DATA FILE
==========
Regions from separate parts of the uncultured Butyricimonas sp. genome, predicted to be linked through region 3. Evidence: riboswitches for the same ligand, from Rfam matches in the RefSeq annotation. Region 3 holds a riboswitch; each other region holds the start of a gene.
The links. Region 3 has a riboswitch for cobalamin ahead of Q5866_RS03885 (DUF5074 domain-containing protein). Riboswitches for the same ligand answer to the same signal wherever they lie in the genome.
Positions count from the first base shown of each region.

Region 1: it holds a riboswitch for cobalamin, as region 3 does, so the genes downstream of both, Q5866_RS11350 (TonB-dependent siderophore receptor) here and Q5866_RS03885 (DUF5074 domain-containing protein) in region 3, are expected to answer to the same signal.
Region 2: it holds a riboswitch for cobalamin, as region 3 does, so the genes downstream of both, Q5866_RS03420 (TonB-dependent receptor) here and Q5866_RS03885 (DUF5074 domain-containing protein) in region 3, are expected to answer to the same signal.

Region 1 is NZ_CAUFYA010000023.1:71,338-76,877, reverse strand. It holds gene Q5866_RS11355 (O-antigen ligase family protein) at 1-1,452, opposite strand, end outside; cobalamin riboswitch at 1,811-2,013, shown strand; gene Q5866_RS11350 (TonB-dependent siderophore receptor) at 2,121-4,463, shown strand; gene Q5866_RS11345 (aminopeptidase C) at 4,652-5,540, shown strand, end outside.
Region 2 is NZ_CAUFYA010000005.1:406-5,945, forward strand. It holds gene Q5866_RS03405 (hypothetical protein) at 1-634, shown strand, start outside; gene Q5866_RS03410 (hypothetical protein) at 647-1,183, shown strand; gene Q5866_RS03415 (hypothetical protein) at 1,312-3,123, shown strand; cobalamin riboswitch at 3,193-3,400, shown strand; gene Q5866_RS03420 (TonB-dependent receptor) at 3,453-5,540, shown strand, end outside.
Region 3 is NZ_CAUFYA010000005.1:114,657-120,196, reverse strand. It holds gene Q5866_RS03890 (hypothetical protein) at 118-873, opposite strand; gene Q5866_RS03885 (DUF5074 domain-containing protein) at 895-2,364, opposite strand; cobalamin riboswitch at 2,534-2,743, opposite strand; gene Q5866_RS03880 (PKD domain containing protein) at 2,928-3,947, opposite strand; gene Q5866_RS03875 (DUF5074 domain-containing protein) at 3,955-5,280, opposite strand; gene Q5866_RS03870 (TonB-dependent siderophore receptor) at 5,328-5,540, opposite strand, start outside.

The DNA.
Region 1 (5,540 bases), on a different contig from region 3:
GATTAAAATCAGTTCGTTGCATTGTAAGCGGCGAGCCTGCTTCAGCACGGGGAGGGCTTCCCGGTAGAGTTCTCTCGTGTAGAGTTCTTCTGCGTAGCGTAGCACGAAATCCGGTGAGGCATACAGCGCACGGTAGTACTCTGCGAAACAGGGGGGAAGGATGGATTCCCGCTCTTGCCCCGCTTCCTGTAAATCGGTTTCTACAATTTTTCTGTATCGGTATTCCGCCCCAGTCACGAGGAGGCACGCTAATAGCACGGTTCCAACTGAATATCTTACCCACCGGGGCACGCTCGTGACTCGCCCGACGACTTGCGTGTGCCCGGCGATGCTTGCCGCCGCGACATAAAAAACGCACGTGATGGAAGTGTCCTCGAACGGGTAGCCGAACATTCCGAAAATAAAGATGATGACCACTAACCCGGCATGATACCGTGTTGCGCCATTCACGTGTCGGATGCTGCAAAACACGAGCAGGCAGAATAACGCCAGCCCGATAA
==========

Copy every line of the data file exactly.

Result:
Regions from separate parts of the uncultured Butyricimonas sp. genome, predicted to be linked through region 3. Evidence: riboswitches for the same ligand, from Rfam matches in the RefSeq annotation. Region 3 holds a riboswitch; each other region holds the start of a gene.
The links. Region 3 has a riboswitch for cobalamin ahead of Q5866_RS03885 (DUF5074 domain-containing protein). Riboswitches for the same ligand answer to the same signal wherever they lie in the genome.
Positions count from the first base shown of each region.

Region 1: it holds a riboswitch for cobalamin, as region 3 does, so the genes downstream of both, Q5866_RS11350 (TonB-dependent siderophore receptor) here and Q5866_RS03885 (DUF5074 domain-containing protein) in region 3, are expected to answer to the same signal.
Region 2: it holds a riboswitch for cobalamin, as region 3 does, so the genes downstream of both, Q5866_RS03420 (TonB-dependent receptor) here and Q5866_RS03885 (DUF5074 domain-containing protein) in region 3, are expected to answer to the same signal.

Region 1 is NZ_CAUFYA010000023.1:71,338-76,877, reverse strand. It holds gene Q5866_RS11355 (O-antigen ligase family protein) at 1-1,452, opposite strand, end outside; cobalamin riboswitch at 1,811-2,013, shown strand; gene Q5866_RS11350 (TonB-dependent siderophore receptor) at 2,121-4,463, shown strand; gene Q5866_RS11345 (aminopeptidase C) at 4,652-5,540, shown strand, end outside.
Region 2 is NZ_CAUFYA010000005.1:406-5,945, forward strand. It holds gene Q5866_RS03405 (hypothetical protein) at 1-634, shown strand, start outside; gene Q5866_RS03410 (hypothetical protein) at 647-1,183, shown strand; gene Q5866_RS03415 (hypothetical protein) at 1,312-3,123, shown strand; cobalamin riboswitch at 3,193-3,400, shown strand; gene Q5866_RS03420 (TonB-dependent receptor) at 3,453-5,540, shown strand, end outside.
Region 3 is NZ_CAUFYA010000005.1:114,657-120,196, reverse strand. It holds gene Q5866_RS03890 (hypothetical protein) at 118-873, opposite strand; gene Q5866_RS03885 (DUF5074 domain-containing protein) at 895-2,364, opposite strand; cobalamin riboswitch at 2,534-2,743, opposite strand; gene Q5866_RS03880 (PKD domain containing protein) at 2,928-3,947, opposite strand; gene Q5866_RS03875 (DUF5074 domain-containing protein) at 3,955-5,280, opposite strand; gene Q5866_RS03870 (TonB-dependent siderophore receptor) at 5,328-5,540, opposite strand, start outside.

The DNA.
Region 1 (5,540 bases), on a different contig from region 3:
GATTAAAATCAGTTCGTTGCATTGTAAGCGGCGAGCCTGCTTCAGCACGGGGAGGGCTTCCCGGTAGAGTTCTCTCGTGTAGAGTTCTTCTGCGTAGCGTAGCACGAAATCCGGTGAGGCATACAGCGCACGGTAGTACTCTGCGAAACAGGGGGGAAGGATGGATTCCCGCTCTTGCCCCGCTTCCTGTAAATCGGTTTCTACAATTTTTCTGTATCGGTATTCCGCCCCAGTCACGAGGAGGCACGCTAATAGCACGGTTCCAACTGAATATCTTACCCACCGGGGCACGCTCGTGACTCGCCCGACGACTTGCGTGTGCCCGGCGATGCTTGCCGCCGCGACATAAAAAACGCACGTGATGGAAGTGTCCTCGAACGGGTAGCCGAACATTCCGAAAATAAAGATGATGACCACTAACCCGGCATGATACCGTGTTGCGCCATTCACGTGTCGGATGCTGCAAAACACGAGCAGGCAGAATAACGCCAGCCCGATAA